Dkt. No. 1 at ¶25. On February 17, 2017, the Health
Services Unit (HSU) placed him on a permanent, light-activity
work restriction. Id. at ¶10, 25. Light
activity means that the plaintiff should have been restricted
from work assignments that require steady-paced activity.
Dkt. No. 1-1 at 2. There is no lifting restriction imposed in
connection with a light-activity restriction, but a person on
such a restriction should be allowed to work at his own pace.
February 2017, the plaintiff was employed in the kitchen as a
window server, which required him to be on his feet during
his shift and to carry food-filled trays to the dish room at
the end of his shift. Dkt. No. 1 at ¶33-36. The
plaintiff alleges that, despite knowing about his
light-activity restriction, defendants Krueger, Willson and
Chef Brenda “chose to force [the plaintiff] to continue
to work at full strength including all requisite duties and
heaving lifting and mobility . . . .” Id. at
February 23, 2017, the plaintiff injured his right knee
playing basketball. Dkt. No. 1-1 at 8. As a result, in
addition to the light-activity restriction, HSU placed the
plaintiff on no-work restriction through March 1, 2017.
Id. The nurse noted that she had updated WICS (the
internal database) and had notified Kroll and Bozack.
Id. On March 1, 2017, HSU extended the
plaintiff's no-work restriction for another week, and
added no-exercise or activities restrictions; one week later,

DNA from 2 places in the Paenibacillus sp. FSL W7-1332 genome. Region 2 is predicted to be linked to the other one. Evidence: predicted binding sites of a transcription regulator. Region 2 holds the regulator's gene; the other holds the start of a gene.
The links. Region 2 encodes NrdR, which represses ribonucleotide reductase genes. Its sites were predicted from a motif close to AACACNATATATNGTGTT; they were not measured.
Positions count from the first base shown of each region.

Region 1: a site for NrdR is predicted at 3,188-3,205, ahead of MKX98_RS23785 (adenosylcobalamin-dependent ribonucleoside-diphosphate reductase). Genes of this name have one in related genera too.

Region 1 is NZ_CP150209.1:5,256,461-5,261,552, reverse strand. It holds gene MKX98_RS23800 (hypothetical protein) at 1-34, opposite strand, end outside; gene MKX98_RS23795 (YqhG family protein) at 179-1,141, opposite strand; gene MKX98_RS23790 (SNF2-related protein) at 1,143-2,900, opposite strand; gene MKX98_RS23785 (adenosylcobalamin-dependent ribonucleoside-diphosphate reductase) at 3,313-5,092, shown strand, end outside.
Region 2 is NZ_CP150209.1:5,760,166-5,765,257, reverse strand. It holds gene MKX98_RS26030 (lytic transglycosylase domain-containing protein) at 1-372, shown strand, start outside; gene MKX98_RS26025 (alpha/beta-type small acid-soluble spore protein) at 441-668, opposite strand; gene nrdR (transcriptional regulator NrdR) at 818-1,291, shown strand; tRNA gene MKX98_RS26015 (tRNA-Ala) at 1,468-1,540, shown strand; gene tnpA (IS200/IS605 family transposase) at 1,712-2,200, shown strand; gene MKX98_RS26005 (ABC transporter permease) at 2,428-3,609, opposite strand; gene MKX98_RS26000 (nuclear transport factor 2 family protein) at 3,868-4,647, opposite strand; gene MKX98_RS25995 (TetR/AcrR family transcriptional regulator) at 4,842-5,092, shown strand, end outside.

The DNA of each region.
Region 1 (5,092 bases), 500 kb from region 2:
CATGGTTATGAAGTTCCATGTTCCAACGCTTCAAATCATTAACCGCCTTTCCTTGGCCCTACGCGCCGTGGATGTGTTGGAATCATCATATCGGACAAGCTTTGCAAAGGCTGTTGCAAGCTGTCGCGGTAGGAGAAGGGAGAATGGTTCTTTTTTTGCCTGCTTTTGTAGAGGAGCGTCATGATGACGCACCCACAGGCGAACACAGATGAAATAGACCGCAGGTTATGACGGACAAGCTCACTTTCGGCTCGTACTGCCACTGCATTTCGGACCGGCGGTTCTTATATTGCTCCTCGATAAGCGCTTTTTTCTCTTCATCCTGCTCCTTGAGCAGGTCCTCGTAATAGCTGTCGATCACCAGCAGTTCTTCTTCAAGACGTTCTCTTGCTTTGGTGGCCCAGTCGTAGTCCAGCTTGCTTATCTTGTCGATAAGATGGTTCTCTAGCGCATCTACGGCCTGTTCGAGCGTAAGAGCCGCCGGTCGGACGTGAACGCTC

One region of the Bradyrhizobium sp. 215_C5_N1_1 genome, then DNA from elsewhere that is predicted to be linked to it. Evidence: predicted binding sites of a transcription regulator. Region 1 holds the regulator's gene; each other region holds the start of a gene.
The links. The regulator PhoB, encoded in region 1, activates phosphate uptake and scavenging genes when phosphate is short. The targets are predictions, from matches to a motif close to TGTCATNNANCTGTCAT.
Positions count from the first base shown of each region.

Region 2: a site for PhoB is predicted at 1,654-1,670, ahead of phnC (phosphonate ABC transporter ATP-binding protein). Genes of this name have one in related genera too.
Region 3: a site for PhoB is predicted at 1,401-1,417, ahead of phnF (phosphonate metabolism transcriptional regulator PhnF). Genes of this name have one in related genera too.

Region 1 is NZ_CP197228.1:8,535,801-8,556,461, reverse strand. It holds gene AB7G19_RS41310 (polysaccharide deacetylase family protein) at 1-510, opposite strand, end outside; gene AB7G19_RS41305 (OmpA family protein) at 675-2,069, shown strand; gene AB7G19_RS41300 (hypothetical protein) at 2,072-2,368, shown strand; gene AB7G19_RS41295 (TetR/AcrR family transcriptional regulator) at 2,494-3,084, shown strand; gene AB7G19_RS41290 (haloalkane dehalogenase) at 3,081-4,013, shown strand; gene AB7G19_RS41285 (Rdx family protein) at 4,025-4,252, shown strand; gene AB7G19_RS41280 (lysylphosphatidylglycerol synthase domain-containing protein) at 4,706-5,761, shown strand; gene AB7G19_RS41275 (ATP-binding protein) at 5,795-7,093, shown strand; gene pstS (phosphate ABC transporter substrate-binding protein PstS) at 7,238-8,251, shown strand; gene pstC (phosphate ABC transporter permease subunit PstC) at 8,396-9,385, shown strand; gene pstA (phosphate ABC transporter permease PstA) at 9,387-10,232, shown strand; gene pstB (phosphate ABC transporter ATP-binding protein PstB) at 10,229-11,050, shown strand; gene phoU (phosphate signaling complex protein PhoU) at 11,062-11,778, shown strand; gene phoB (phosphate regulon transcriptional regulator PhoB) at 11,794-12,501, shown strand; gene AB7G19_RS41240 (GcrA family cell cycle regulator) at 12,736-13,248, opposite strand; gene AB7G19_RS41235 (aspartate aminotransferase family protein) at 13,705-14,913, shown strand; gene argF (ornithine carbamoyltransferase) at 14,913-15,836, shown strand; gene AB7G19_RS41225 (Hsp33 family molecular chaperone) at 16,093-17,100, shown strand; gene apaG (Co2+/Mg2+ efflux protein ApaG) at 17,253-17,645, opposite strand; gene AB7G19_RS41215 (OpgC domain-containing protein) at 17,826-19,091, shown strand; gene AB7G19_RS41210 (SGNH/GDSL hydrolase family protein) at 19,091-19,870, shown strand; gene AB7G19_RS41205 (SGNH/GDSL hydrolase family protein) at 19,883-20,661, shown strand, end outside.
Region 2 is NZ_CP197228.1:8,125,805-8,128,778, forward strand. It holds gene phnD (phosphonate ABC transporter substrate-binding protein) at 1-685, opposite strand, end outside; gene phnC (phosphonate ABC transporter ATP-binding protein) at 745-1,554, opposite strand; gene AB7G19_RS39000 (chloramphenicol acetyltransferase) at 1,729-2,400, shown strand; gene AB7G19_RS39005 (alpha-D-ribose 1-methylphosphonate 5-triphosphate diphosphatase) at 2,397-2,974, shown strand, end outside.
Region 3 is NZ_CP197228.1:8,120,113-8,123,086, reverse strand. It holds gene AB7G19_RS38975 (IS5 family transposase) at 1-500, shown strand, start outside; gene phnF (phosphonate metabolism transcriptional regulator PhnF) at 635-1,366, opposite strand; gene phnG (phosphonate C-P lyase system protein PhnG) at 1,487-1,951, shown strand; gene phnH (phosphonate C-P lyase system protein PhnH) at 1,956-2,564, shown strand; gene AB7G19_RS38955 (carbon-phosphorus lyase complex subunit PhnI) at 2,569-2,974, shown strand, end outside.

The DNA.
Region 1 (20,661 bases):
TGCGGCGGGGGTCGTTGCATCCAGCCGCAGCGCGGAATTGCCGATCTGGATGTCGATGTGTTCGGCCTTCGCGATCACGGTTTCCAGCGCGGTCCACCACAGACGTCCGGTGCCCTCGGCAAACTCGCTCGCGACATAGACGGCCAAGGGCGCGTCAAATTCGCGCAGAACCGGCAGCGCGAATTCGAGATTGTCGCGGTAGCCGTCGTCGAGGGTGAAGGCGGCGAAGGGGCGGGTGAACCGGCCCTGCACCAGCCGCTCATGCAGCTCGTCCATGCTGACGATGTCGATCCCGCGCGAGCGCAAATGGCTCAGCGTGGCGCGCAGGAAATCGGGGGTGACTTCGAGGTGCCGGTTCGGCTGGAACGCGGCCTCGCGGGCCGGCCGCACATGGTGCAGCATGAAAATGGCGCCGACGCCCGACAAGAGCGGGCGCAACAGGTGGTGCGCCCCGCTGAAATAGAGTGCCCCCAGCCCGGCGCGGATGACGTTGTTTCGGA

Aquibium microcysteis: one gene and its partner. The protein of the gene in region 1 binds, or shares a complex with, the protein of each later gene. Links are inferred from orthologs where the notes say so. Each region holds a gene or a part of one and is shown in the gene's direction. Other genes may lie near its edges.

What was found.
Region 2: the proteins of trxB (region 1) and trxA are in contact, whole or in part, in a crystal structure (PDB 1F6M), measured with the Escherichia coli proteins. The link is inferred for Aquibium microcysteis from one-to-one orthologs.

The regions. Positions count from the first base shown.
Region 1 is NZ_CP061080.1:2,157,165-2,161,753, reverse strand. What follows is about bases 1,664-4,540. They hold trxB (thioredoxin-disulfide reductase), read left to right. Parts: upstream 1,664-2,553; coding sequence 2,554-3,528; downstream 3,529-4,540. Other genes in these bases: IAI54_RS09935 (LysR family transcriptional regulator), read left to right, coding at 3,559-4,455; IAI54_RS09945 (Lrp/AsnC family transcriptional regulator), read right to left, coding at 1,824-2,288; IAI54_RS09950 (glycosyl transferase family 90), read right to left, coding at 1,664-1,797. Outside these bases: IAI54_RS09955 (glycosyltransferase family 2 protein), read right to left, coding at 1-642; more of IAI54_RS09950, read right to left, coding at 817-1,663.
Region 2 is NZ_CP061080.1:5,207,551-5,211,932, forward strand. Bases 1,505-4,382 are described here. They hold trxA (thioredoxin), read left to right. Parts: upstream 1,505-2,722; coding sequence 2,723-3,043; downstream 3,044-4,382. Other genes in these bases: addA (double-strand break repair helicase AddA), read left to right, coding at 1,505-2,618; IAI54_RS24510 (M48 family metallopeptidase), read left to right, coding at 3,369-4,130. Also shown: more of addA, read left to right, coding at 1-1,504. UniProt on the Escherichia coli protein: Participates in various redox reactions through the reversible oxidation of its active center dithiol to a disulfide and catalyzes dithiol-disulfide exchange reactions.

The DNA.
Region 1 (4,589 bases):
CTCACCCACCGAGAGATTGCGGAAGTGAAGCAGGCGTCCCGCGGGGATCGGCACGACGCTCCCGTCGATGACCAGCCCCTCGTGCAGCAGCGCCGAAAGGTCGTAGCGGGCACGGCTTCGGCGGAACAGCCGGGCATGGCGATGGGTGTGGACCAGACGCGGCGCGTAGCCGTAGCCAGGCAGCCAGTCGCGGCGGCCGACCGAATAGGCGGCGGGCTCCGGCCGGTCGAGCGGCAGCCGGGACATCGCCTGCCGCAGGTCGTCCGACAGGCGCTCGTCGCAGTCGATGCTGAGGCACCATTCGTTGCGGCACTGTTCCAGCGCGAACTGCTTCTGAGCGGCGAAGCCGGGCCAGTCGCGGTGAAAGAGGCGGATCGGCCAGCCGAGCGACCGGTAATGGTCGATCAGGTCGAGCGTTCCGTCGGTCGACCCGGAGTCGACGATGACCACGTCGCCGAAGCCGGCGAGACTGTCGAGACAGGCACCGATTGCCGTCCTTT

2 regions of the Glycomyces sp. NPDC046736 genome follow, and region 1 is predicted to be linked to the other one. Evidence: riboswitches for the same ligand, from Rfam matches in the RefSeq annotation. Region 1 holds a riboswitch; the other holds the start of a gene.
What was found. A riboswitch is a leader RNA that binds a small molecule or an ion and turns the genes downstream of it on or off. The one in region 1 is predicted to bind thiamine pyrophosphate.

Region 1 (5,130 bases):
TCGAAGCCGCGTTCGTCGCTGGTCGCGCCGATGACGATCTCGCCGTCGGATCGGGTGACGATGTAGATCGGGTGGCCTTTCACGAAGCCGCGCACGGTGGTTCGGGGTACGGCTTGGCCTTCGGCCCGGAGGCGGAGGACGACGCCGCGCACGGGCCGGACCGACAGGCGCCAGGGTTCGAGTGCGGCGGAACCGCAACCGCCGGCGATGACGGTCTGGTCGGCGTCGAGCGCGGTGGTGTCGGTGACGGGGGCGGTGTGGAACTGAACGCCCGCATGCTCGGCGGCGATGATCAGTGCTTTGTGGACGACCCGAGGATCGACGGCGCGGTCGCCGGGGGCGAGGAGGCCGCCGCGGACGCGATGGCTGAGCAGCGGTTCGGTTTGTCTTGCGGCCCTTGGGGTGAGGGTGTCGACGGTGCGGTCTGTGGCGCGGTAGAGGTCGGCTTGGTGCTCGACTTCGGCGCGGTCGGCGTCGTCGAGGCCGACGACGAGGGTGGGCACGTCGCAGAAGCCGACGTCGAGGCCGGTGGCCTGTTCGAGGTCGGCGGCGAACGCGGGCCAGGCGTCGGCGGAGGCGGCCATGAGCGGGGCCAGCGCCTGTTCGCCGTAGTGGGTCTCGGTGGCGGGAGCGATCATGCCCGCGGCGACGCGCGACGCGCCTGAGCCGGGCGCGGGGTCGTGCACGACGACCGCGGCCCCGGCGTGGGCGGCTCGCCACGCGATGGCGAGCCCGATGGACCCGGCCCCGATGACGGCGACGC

HSU extended the plaintiff's restrictions through April
8, 2017. Id. 10, 12.
plaintiff states that despite the no-work restriction,
defendants Kibbel and Manthei (the scheduling officers in the
kitchen) scheduled him to work. Dkt. No. 1 at ¶28. He
states that he told Willson (the food services manager) about
the no-work restriction, and she said she would look into it.
Id. at ¶8. He also states that defendants
Bauer, Stoughton and Bozack restricted the plaintiff's
attendance to recreation, meals and other out-of-cell
activities based on the restriction. Id. at
¶27-28. The plaintiff alleges that defendants Kroll,
Bauer, Krueger, Willson and Chef Brenda all knew of the
no-work restriction. Id. at ¶25.
March 19, 2017, the plaintiff was working in the kitchen at
his assigned post. Id. at ¶33. He informed
correctional officer Kickerbaul (who is not named as a
defendant) and defendant Sanchez that he recently had hurt
his knee, and that it was hurting from standing all day.
Id. He asked to go to HSU because the pain
medication wasn't working. Id. Sanchez denied
the plaintiff's request, because it already had been a
couple of days since the plaintiff had hurt his knee, and
Sanchez didn't think HSU would see him for an old injury.
Id. at ¶34. The plaintiff then asked Sanchez to
call HSU and tell them he wanted to be seen at sick call;
Sanchez refused. Id. at ¶35.
little later in the shift, the plaintiff informed Chef Brenda
that, because of his chronic knee issues and the fact that he
had been standing all day, he did not think that he would be
able to carry the food trays to the dish room at the end of
his shift. Id. at ¶36. Chef Brenda told the
plaintiff that he would be fine. Id. The plaintiff
then told Chef Brenda that he was on a no-work restriction,
and that all of the standing and lifting was causing his
knees to hurt really bad. Id. at ¶37. Chef
Brenda consulted ...